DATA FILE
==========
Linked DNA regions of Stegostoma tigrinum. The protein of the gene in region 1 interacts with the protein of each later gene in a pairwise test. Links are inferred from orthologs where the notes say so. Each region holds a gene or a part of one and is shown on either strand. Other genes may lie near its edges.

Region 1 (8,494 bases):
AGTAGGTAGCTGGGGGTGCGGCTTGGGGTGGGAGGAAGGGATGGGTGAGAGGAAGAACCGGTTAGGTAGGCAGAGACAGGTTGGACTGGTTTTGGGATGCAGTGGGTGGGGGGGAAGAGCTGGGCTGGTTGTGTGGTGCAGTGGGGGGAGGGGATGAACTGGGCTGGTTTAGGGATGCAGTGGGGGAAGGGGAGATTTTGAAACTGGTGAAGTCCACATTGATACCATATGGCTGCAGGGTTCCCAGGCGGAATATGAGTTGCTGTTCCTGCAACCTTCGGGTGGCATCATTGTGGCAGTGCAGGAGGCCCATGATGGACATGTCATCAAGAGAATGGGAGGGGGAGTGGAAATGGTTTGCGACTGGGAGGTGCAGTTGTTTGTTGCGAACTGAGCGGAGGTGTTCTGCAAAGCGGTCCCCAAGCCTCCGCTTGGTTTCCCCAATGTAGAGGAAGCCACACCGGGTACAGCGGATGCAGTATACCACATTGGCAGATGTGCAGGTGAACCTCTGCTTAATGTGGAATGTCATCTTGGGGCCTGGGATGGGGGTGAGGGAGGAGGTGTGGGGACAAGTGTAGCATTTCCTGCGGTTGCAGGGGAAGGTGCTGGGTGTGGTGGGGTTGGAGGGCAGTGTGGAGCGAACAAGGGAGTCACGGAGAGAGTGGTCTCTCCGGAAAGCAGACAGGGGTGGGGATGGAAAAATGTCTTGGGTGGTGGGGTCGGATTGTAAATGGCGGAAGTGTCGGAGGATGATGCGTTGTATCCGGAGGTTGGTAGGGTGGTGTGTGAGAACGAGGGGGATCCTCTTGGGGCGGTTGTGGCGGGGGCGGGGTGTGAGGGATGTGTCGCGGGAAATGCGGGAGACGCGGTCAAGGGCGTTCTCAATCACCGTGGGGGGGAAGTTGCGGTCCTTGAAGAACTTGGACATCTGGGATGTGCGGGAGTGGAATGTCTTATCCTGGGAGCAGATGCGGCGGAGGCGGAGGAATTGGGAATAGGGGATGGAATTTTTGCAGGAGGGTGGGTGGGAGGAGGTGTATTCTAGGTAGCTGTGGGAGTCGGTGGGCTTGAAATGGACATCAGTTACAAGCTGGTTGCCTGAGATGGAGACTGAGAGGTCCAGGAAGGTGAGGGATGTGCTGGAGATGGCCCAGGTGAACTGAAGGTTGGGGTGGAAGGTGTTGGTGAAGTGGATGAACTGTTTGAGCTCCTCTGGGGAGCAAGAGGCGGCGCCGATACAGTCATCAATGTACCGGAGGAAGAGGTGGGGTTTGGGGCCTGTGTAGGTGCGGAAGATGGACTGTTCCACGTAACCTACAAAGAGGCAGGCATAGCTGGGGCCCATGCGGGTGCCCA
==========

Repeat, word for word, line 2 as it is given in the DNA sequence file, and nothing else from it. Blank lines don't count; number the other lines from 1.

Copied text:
Region 1 (8,494 bases):